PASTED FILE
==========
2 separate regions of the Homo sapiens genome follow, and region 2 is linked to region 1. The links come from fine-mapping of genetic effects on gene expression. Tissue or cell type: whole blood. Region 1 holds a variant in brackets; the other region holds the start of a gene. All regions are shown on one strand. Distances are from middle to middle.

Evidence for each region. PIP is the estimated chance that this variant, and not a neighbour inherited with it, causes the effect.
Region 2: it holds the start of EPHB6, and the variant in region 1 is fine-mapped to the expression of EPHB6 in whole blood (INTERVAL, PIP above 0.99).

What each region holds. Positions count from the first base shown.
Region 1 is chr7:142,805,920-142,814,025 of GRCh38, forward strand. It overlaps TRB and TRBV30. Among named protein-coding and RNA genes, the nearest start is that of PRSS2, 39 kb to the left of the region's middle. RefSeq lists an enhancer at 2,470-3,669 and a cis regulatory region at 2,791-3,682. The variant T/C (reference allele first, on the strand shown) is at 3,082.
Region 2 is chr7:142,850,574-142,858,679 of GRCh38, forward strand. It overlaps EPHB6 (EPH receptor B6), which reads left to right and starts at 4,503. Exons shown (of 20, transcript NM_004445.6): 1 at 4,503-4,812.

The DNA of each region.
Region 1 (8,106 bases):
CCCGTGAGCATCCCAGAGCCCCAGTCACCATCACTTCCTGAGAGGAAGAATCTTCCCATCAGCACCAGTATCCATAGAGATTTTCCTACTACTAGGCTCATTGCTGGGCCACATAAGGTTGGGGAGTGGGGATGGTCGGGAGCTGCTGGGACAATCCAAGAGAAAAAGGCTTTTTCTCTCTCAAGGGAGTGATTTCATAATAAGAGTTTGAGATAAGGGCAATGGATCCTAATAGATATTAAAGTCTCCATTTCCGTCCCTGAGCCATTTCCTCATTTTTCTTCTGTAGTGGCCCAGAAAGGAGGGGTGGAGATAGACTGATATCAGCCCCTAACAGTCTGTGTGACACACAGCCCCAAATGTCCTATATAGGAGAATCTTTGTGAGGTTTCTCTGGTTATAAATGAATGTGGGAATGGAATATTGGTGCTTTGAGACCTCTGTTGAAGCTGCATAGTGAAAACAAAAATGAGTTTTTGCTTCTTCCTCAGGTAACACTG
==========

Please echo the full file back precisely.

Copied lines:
2 separate regions of the Homo sapiens genome follow, and region 2 is linked to region 1. The links come from fine-mapping of genetic effects on gene expression. Tissue or cell type: whole blood. Region 1 holds a variant in brackets; the other region holds the start of a gene. All regions are shown on one strand. Distances are from middle to middle.

Evidence for each region. PIP is the estimated chance that this variant, and not a neighbour inherited with it, causes the effect.
Region 2: it holds the start of EPHB6, and the variant in region 1 is fine-mapped to the expression of EPHB6 in whole blood (INTERVAL, PIP above 0.99).

What each region holds. Positions count from the first base shown.
Region 1 is chr7:142,805,920-142,814,025 of GRCh38, forward strand. It overlaps TRB and TRBV30. Among named protein-coding and RNA genes, the nearest start is that of PRSS2, 39 kb to the left of the region's middle. RefSeq lists an enhancer at 2,470-3,669 and a cis regulatory region at 2,791-3,682. The variant T/C (reference allele first, on the strand shown) is at 3,082.
Region 2 is chr7:142,850,574-142,858,679 of GRCh38, forward strand. It overlaps EPHB6 (EPH receptor B6), which reads left to right and starts at 4,503. Exons shown (of 20, transcript NM_004445.6): 1 at 4,503-4,812.

The DNA of each region.
Region 1 (8,106 bases):
CCCGTGAGCATCCCAGAGCCCCAGTCACCATCACTTCCTGAGAGGAAGAATCTTCCCATCAGCACCAGTATCCATAGAGATTTTCCTACTACTAGGCTCATTGCTGGGCCACATAAGGTTGGGGAGTGGGGATGGTCGGGAGCTGCTGGGACAATCCAAGAGAAAAAGGCTTTTTCTCTCTCAAGGGAGTGATTTCATAATAAGAGTTTGAGATAAGGGCAATGGATCCTAATAGATATTAAAGTCTCCATTTCCGTCCCTGAGCCATTTCCTCATTTTTCTTCTGTAGTGGCCCAGAAAGGAGGGGTGGAGATAGACTGATATCAGCCCCTAACAGTCTGTGTGACACACAGCCCCAAATGTCCTATATAGGAGAATCTTTGTGAGGTTTCTCTGGTTATAAATGAATGTGGGAATGGAATATTGGTGCTTTGAGACCTCTGTTGAAGCTGCATAGTGAAAACAAAAATGAGTTTTTGCTTCTTCCTCAGGTAACACTG